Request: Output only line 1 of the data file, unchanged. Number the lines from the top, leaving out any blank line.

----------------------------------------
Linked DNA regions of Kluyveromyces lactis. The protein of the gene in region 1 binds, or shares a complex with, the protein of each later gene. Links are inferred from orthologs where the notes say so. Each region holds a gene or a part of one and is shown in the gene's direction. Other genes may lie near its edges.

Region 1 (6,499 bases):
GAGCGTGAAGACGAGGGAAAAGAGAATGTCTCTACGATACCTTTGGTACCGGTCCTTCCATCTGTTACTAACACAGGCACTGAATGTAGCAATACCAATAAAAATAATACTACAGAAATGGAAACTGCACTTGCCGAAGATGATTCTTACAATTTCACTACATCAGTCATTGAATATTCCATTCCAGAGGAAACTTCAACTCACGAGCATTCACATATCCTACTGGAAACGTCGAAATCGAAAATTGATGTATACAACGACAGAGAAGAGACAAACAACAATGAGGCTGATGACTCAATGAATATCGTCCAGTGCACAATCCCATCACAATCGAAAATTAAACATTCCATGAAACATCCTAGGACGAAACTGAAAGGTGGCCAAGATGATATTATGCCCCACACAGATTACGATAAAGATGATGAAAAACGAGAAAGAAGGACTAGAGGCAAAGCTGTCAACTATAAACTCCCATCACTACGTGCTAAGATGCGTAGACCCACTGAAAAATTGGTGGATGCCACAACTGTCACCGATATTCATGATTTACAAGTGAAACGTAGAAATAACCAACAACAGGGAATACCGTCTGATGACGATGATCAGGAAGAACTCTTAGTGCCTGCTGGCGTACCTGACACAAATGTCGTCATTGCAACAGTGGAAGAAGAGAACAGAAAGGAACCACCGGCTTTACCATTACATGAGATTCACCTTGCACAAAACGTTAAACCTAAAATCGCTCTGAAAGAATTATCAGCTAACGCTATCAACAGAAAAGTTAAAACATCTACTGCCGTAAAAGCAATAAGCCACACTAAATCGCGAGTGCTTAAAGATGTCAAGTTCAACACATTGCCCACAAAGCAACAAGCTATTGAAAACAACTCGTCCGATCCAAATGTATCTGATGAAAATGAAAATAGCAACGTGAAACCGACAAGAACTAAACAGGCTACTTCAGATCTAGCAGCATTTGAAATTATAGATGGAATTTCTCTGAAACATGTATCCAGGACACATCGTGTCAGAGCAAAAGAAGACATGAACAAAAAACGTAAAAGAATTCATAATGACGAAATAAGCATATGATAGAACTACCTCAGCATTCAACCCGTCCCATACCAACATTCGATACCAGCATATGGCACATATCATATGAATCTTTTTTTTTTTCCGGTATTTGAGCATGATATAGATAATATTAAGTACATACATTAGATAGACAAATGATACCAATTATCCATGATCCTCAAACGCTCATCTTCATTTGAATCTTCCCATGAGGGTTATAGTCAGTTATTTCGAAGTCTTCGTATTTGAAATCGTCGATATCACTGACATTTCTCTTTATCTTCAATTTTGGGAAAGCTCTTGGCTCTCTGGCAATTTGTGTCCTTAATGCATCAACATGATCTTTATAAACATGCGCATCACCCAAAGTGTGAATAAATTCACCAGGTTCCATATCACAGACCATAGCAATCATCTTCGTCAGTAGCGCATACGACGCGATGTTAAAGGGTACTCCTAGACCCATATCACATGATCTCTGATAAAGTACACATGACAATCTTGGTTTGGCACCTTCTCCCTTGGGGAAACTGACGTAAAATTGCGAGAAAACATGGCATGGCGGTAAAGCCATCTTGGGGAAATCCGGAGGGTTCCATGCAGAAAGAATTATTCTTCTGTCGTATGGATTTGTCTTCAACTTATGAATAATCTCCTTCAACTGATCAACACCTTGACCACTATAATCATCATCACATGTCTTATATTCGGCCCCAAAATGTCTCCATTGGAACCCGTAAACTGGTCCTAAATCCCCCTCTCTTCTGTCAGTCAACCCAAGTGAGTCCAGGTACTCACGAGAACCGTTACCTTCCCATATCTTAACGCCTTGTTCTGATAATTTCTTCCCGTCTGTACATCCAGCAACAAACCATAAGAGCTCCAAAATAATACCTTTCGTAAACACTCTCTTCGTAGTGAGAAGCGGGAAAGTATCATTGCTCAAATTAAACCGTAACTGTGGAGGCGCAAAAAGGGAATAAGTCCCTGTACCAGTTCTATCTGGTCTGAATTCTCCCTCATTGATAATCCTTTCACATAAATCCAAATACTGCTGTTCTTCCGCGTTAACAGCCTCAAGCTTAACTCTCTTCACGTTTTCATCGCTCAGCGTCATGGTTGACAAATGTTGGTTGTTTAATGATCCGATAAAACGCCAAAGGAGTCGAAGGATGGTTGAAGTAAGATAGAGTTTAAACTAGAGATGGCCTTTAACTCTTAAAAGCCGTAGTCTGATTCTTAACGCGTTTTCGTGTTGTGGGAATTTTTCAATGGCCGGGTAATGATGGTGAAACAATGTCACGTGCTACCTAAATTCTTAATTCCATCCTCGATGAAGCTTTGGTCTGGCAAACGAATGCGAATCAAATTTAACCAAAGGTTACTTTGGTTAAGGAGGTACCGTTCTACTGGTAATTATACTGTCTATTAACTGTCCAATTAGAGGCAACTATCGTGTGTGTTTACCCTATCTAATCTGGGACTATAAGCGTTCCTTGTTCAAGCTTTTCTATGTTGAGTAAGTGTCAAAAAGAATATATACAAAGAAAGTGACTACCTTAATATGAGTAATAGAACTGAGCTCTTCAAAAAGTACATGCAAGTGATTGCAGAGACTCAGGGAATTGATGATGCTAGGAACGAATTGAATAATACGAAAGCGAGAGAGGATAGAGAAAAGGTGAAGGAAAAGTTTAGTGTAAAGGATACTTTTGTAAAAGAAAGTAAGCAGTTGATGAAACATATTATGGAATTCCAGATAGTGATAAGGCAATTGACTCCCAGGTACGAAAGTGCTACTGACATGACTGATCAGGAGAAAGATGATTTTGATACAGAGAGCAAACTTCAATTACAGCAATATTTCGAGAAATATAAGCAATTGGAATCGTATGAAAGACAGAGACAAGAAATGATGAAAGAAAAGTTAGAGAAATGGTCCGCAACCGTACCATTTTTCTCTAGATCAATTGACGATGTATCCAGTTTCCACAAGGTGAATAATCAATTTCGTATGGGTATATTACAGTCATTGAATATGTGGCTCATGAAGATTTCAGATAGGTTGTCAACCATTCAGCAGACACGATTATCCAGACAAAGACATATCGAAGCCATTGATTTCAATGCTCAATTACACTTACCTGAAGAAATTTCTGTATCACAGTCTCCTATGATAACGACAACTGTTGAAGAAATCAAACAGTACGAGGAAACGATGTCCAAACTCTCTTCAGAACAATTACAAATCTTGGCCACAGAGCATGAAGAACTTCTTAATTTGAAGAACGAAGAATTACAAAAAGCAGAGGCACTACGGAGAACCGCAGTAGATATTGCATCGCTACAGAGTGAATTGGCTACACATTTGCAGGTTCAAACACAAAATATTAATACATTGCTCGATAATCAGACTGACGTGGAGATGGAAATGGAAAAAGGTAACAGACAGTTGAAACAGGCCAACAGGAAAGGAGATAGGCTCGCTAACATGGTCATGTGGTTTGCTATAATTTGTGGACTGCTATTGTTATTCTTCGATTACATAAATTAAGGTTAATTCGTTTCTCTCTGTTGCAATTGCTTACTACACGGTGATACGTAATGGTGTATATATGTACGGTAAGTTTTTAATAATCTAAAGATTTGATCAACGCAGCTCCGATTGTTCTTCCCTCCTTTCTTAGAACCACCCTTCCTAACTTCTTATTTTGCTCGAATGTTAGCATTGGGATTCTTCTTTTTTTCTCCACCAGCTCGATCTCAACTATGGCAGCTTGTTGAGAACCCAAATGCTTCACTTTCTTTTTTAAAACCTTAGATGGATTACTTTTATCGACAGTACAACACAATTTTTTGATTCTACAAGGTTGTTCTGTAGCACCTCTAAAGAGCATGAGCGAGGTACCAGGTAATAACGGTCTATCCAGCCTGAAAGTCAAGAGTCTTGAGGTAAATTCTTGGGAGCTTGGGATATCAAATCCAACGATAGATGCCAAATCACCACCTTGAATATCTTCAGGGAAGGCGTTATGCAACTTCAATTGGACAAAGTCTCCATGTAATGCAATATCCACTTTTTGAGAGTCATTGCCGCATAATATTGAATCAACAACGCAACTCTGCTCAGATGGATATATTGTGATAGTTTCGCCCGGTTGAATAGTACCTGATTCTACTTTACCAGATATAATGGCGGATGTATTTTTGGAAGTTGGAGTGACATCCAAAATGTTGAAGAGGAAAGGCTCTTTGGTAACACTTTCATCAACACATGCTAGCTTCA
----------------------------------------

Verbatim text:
Linked DNA regions of Kluyveromyces lactis. The protein of the gene in region 1 binds, or shares a complex with, the protein of each later gene. Links are inferred from orthologs where the notes say so. Each region holds a gene or a part of one and is shown in the gene's direction. Other genes may lie near its edges.